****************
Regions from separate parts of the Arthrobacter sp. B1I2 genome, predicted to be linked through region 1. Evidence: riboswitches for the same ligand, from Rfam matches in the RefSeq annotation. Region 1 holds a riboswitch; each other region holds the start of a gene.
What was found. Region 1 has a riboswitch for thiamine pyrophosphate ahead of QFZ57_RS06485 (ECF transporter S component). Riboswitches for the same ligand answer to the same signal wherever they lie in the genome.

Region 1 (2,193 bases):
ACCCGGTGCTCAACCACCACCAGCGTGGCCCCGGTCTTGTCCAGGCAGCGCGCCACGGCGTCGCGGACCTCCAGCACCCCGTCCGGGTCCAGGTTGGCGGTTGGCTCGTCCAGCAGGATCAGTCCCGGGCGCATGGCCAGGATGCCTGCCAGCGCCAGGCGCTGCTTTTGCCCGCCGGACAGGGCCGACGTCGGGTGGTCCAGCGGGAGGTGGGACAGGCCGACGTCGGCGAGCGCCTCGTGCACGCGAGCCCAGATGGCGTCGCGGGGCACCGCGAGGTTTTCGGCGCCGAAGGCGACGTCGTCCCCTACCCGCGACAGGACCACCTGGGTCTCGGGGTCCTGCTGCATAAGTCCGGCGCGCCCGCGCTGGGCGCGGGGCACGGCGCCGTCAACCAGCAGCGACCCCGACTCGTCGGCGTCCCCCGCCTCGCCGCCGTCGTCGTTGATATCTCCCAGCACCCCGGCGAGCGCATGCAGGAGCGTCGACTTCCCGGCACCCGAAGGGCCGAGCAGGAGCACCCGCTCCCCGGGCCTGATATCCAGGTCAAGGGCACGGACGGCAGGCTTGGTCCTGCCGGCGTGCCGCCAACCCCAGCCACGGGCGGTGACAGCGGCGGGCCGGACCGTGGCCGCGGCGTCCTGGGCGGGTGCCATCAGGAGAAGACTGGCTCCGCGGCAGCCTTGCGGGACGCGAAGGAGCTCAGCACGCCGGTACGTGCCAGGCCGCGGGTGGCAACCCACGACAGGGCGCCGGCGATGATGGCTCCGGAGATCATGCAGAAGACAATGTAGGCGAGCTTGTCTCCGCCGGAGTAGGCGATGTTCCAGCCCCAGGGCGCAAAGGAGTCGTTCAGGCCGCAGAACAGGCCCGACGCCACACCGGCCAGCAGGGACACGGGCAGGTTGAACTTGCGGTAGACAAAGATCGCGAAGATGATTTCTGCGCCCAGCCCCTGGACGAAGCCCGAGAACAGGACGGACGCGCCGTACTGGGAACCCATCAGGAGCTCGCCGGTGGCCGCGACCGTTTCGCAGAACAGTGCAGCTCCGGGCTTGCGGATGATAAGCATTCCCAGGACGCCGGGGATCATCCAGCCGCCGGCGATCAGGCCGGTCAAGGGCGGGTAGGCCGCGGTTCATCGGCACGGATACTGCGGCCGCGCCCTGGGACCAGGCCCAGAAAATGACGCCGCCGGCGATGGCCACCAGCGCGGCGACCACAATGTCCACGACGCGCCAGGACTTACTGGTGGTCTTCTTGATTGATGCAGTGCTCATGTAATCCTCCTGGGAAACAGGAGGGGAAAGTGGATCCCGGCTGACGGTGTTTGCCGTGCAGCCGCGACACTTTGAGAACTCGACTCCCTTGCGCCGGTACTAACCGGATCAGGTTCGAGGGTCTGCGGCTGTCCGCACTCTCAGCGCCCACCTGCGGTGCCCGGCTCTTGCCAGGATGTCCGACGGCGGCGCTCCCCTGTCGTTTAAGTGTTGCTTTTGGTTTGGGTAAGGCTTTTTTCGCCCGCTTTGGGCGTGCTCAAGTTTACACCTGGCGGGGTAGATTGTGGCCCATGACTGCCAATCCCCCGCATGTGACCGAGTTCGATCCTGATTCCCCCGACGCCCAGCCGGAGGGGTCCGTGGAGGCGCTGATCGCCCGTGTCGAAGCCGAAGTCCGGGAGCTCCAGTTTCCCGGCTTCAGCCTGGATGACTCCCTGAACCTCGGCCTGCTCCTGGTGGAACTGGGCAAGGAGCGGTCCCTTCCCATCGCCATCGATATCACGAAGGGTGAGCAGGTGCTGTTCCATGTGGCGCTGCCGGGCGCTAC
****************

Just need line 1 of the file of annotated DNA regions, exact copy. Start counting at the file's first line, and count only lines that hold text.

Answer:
Regions from separate parts of the Arthrobacter sp. B1I2 genome, predicted to be linked through region 1. Evidence: riboswitches for the same ligand, from Rfam matches in the RefSeq annotation. Region 1 holds a riboswitch; each other region holds the start of a gene.